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Zometa Enhances Chemotherapy Impact On Reducing Breast Tumor Size

Ruzanna Harutyunyan's picture

New data released today demonstrate that the addition of Zometa (zoledronic acid) injection to standard chemotherapy before breast cancer surgery reduces the size of breast tumors more effectively than chemotherapy alone in women with early-stage disease.

These neo-adjuvant subset results from the retrospective exploratory analysis of the international AZURE (Adjuvant Zoledronic acid to redUce REcurrence) trial are the first to show the direct effect of Zometa in combination with chemotherapy to help shrink cancerous breast tumors, potentially resulting in less radical surgery for some women. The data were presented at the 31st Annual CTRC-AACR San Antonio Breast Cancer Symposium.

"These results support a potential anti-tumor benefit of combining Zometa with chemotherapy in the neoadjuvant treatment of breast cancer," said Matthew Winter, MBChB MSc, Clinical Research Fellow, University of Sheffield, UK, a lead investigator of this subset analysis. "Adding Zometa to chemotherapy prior to surgery increased tumor shrinkage in this analysis. When breast cancer treatment is given prior to surgery, the goal is to reduce the size of the tumor and in doing so potentially improve breast conservation rates and longer-term outcomes."

In the analysis, pre- and postmenopausal women who received Zometa in addition to chemotherapy before surgery (neo-adjuvant use) experienced a significant 33% reduction in the size of their primary tumor (14.1 mm reduction in tumor size) compared with patients who received chemotherapy alone (P=0.002)(1). The proportion of patients requiring mastectomy was higher (77.9%) in the chemotherapy-alone group than in the Zometa group (65.3%).

"Clinical evidence continues to demonstrate that Zometa may play a role in protecting patients from the return and spread of early-stage breast cancer," said David Epstein, President and CEO, Novartis Oncology. "We are encouraged by these latest results, which show Zometa may help some women avoid mastectomies, and we remain committed to further exploring the benefit of Zometa as an anticancer treatment."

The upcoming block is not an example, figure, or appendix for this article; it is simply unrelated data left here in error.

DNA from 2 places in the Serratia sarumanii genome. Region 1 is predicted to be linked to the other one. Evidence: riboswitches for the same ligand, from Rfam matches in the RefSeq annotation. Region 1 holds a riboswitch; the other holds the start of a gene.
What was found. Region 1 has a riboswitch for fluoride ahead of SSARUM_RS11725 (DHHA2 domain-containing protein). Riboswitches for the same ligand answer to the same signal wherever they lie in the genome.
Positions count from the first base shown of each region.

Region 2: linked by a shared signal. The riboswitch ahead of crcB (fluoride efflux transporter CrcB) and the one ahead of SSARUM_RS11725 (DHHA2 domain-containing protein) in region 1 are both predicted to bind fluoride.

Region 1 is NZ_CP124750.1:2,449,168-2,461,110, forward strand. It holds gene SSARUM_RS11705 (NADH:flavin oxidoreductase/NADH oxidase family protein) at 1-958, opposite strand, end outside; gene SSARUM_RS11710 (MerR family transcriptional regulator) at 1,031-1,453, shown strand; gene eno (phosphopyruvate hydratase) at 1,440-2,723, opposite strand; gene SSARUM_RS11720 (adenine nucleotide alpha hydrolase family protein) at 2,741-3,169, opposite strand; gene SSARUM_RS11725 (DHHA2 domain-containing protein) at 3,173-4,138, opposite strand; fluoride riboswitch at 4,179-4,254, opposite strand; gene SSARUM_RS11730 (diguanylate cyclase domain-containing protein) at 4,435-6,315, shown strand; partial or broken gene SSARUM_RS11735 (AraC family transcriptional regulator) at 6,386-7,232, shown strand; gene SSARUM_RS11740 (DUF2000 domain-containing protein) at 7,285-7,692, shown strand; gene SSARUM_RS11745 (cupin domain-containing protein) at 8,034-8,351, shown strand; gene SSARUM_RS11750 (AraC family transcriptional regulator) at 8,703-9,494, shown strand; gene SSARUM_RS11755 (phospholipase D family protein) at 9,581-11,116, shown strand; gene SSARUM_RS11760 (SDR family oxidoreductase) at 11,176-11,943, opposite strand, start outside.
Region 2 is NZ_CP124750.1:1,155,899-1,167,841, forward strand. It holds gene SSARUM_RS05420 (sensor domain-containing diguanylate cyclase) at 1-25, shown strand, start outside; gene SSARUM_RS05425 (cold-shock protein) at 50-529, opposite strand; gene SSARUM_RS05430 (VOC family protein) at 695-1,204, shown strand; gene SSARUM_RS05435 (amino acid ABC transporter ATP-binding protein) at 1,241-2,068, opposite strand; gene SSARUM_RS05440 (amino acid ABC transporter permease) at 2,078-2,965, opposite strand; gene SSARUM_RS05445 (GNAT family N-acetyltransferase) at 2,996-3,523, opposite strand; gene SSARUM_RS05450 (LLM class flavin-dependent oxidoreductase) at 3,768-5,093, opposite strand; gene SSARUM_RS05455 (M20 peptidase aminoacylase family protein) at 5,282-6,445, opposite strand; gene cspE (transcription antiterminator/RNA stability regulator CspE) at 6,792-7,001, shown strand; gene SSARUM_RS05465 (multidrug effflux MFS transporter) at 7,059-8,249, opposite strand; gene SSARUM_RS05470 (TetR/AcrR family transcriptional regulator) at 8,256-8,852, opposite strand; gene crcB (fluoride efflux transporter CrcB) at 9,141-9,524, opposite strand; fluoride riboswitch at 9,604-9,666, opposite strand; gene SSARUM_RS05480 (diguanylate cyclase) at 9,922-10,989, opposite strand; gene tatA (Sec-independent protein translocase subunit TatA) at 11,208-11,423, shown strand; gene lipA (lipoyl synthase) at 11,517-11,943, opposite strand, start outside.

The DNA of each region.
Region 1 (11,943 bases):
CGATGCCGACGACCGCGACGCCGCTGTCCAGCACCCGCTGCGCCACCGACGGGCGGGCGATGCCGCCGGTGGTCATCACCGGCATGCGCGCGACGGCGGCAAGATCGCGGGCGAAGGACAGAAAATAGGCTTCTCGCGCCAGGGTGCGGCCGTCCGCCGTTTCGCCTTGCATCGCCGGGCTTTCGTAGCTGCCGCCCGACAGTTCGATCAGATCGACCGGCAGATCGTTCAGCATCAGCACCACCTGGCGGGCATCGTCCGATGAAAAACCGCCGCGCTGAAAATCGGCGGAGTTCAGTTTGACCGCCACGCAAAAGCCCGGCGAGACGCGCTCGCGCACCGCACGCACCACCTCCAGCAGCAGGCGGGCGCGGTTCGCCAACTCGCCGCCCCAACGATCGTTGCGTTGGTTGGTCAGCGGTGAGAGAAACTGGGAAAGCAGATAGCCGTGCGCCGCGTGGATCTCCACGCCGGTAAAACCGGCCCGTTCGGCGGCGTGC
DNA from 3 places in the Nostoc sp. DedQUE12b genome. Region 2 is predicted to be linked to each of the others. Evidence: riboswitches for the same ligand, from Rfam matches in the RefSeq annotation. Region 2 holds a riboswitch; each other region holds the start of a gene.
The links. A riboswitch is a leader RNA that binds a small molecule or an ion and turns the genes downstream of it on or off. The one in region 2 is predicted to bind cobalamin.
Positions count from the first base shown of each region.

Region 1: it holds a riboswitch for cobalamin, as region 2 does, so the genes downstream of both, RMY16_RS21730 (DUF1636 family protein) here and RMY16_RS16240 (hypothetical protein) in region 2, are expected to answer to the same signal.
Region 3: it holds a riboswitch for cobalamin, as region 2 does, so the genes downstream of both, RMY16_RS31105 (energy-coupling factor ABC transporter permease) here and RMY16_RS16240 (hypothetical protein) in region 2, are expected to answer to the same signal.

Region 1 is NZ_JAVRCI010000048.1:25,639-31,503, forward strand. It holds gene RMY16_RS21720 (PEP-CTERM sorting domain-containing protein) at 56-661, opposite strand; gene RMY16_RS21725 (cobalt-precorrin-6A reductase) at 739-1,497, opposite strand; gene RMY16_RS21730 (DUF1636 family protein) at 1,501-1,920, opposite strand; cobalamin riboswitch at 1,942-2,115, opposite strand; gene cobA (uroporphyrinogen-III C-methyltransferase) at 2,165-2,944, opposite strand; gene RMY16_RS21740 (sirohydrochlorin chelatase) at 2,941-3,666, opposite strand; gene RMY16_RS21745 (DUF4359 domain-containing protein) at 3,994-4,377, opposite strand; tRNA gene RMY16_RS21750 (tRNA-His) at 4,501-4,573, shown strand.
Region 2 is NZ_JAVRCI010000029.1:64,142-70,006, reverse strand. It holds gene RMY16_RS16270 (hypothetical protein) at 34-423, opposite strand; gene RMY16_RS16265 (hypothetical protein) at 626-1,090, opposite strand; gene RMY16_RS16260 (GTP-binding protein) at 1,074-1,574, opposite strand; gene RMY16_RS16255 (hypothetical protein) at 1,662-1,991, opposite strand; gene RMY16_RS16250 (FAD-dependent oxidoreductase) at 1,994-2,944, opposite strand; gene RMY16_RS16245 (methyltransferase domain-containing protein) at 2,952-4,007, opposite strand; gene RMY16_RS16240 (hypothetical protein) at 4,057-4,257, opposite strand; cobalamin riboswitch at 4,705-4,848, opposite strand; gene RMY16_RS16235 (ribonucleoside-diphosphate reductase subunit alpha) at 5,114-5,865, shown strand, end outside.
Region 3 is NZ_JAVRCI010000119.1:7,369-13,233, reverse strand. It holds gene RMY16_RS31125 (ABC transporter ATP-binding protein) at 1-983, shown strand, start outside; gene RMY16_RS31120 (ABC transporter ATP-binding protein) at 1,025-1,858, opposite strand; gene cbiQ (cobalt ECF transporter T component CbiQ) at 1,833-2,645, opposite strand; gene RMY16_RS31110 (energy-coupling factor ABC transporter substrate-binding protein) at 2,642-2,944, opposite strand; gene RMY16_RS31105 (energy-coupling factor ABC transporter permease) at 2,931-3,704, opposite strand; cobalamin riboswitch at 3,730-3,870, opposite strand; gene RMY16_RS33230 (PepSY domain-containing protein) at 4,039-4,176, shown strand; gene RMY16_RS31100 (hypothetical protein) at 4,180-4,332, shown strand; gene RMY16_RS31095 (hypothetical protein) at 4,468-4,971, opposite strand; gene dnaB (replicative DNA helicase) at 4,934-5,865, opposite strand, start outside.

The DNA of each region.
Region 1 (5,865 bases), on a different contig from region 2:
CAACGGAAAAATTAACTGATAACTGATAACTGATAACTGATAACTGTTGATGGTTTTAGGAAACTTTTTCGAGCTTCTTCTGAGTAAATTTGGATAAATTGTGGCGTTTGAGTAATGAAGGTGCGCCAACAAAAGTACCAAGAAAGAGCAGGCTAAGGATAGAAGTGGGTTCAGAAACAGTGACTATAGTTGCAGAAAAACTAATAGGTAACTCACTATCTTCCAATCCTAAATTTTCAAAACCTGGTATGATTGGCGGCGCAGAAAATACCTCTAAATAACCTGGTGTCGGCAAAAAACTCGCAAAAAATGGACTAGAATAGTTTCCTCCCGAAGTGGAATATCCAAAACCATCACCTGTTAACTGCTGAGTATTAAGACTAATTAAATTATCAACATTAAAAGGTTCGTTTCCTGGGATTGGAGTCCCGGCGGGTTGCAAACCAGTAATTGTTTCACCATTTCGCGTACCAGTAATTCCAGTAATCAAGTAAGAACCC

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Zometa is the world's leading treatment to reduce or delay bone complications in patients with advanced cancer that has spread to the bones across a broad range of solid tumors, including breast cancer.

The potential anticancer properties of Zometa were previously observed in premenopausal women with early-stage breast cancer from the Austrian Breast & Colorectal Cancer Study Group-12 (ABCSG-12) study, which was presented at the American Society of Clinical Oncology annual meeting (ASCO) earlier this year. Final results from the AZURE trial are expected in the next two to three years.

Novartis is further exploring the anticancer effect of Zometa in a broad clinical program in breast, lung and prostate cancers with the results expected over the next two to three years. Laboratory research has suggested that Zometa may help protect patients with early-stage breast cancer from the return or spread of the cancer to other parts of the body (distant metastatic sites) through several different pathways, including inhibiting angiogenesis (formation of blood vessels that grow and feed cancer cells), stimulating cancer-fighting T-cells, inducing tumor cell apoptosis (programmed cell death) and increasing the activity of anticancer agents that target tumor cell metastases(2).

Study details

AZURE is a randomized, open-label, multicenter, parallel group trial with a five-year treatment phase and a subsequent five-year follow-up phase designed to determine whether Zometa, added to standard therapy (chemotherapy and/or hormonal therapy) before (neo-adjuvant) or after (adjuvant) surgery, is superior to each therapy alone in improving disease-free survival in pre- and post-menopausal women with early-stage breast cancer. The trial includes 3,360 patients from 174 centers in seven countries and is coordinated by the Cancer Research Centre, Weston Park Hospital, Sheffield, England with support from Novartis(1).

The neo-adjuvant subset in the current analysis included 205 participants who received either chemotherapy alone or in combination with Zometa once every three to four weeks for six months prior to breast cancer surgery. Following adjustment for other prognostic factors, the adjusted mean tumor size after treatment was 28.2 millimeters in the Zometa group and 42.4 millimeters in the chemotherapy group, a significant reduction of 33%(1). The pathologic complete response rate (no evidence of residual cancer in the breast or lymph nodes) increased to 10.9% in the Zometa group from 5.8% in the chemotherapy group (P=0.033). The proportion of women needing a mastectomy was reduced by 16% in patients taking Zometa (65.3% in the Zometa group versus 77.9% in the chemotherapy-alone group)(1).